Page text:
IC chip shortage seen behind Toyota’s planned output cut

Posted on 27 May 2021

Toyota Motor, Japan’s largest auto maker, has warned its auto parts suppliers that the company has adjusted its vehicle output plan for June lower by about 21,000 units, or about 6% to 290,000 units from its initial plan set in April, citing the shortage of auto semiconductors, Mysteel Global has learned. The automaker anticipates an uptick in its July and August production, however.

 

A Toyota official confirmed that among its total of 29 vehicle assembly lines at 14 plants across Japan, three lines at two plants will be shut for three to eight days in June because of the shortage of “auto components”. The two plants are located in northern Japan in Iwate and Miyagi prefectures.

The official did not identify which particular components were in short supply, but sources from a components supplier in Nagoya, central Japan, were sure that the auto giant was referring to the delay in semiconductor deliveries plaguing all automotive firms globally.

Other domestic automakers such as Nissan Motor and Mitsubishi Motors have also adjusted their June output plans lower by about 30,000 units in total, with the result that Japan’s domestic vehicle output in the coming month seems certain to decline, according to sources.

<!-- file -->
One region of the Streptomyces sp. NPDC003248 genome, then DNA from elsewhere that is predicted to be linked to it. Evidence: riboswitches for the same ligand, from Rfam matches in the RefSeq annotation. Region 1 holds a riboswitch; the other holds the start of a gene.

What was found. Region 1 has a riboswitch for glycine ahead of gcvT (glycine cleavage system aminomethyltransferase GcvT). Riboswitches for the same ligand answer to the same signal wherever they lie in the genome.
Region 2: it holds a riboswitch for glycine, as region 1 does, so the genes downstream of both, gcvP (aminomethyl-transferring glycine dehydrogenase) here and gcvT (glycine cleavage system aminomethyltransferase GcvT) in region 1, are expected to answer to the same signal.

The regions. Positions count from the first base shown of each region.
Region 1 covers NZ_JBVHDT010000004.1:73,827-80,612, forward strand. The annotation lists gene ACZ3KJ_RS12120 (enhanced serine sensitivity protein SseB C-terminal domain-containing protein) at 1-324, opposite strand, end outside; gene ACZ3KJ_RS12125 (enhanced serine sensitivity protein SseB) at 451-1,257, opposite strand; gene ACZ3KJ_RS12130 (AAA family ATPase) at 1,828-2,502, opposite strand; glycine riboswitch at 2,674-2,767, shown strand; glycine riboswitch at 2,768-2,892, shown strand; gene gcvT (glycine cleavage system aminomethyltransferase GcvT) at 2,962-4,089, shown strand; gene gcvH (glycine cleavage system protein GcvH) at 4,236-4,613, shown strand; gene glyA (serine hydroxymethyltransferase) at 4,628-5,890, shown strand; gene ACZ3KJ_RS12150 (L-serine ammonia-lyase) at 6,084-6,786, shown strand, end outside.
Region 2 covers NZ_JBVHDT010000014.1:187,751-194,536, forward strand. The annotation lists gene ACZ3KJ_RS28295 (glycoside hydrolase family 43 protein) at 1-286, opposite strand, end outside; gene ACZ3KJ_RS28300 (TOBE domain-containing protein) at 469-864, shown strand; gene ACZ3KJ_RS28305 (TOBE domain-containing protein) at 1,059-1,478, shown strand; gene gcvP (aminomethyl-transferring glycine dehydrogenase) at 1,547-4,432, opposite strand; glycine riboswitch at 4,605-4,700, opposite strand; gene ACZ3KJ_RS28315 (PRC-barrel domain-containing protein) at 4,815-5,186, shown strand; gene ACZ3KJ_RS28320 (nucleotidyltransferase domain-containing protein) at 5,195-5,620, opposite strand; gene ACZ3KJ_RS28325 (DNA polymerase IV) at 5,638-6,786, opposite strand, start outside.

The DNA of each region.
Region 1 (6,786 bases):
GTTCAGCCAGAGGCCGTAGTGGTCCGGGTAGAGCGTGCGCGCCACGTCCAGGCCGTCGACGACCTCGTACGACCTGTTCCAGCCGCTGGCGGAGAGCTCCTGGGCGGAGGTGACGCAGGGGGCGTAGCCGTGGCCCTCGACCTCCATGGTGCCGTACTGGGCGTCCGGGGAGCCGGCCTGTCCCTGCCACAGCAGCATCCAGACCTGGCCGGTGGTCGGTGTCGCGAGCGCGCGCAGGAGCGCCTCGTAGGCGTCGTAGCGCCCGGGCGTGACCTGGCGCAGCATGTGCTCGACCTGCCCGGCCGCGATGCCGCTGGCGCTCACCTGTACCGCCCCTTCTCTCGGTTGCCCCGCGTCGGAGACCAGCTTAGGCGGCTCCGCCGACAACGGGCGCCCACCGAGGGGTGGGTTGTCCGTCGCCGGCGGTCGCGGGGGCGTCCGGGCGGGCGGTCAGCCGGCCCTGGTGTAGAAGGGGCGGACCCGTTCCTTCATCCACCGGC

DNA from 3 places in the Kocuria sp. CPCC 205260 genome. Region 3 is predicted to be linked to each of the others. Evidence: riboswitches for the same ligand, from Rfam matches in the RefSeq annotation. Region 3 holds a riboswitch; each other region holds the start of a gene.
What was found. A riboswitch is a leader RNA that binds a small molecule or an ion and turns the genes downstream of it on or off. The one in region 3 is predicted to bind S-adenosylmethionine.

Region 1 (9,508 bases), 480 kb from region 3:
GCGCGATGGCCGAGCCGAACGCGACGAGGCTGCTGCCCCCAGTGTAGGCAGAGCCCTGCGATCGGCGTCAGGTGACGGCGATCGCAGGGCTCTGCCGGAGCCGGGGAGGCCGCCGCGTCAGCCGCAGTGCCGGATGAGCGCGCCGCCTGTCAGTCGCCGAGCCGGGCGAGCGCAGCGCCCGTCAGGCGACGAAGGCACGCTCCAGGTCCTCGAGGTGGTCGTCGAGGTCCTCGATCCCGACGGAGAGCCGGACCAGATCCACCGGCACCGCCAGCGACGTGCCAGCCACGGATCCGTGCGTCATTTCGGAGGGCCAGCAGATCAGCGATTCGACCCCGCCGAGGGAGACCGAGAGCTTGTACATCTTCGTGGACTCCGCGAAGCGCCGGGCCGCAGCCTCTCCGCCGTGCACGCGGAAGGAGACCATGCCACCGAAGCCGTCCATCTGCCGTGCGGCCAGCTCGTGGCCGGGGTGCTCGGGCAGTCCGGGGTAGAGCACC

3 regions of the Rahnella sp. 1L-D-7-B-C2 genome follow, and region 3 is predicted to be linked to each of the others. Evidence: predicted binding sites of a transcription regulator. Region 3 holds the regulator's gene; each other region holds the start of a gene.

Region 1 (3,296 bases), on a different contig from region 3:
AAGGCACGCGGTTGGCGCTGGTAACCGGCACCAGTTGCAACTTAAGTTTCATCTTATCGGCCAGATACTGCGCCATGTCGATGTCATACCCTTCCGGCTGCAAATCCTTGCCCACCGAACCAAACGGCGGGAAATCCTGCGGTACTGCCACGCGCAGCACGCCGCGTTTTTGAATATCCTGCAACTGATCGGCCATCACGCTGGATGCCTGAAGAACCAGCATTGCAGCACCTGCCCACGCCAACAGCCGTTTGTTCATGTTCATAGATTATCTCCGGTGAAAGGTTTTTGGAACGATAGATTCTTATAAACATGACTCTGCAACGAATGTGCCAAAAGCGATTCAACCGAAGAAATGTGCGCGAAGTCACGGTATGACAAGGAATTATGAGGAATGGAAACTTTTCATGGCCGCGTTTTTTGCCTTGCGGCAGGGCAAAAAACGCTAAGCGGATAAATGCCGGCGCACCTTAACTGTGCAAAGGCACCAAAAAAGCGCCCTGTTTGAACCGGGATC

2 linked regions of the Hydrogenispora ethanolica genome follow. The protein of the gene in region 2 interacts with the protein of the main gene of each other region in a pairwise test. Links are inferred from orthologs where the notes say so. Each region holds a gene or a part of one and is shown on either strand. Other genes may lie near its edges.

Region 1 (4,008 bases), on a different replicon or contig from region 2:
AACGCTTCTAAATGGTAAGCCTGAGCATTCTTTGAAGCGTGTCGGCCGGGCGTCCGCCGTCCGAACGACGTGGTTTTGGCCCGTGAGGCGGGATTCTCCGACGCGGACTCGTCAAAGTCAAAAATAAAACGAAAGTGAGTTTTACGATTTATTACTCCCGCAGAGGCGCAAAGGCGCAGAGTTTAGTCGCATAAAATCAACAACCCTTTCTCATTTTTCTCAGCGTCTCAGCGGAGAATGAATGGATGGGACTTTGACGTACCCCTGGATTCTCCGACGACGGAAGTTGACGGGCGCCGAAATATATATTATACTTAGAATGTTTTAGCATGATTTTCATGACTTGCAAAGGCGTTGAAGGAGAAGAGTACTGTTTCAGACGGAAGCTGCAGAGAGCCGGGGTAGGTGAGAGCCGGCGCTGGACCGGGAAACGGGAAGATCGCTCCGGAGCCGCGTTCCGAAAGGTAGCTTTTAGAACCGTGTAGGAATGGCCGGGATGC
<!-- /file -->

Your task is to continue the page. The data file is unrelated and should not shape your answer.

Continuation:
“But most likely the downward adjustment in their plans will be only temporary, because automakers are expecting the shortage of chips to be resolved in summer,” a Tokyo-based auto sheet trader explained, suggesting this was probably the reason why Toyota plans higher output in July and August.

Toyota’s domestic auto manufacturing plan over Jun-Aug

Month

Total Production

Units/day

June

about 290,000 units

about 13,200 units

July

about 320,000 units

about 14,500 units

August

about 230,000 units

about 13,500 units

Source: Japan’s auto parts suppliers

The trader also noted that although Toyota is adjusting its June output forecast lower, the average production per day remains above 13,000 units – a level that is not low and is rather stable. “We don’t expect steel consumption by the automakers to decline largely in summer but will stay firm and will continue contributing to improved domestic steel demand,” he predicted.

The latest data from the Japan Iron & Steel Federation showed that carbon steel orders booked by the Japanese auto sector during January-March totalled 2.02 million tonnes, up 2.9% on year, while those for special steel for automotive use totalled 1.19 million tonnes, up 12.8% on year.

Source : Mysteel Global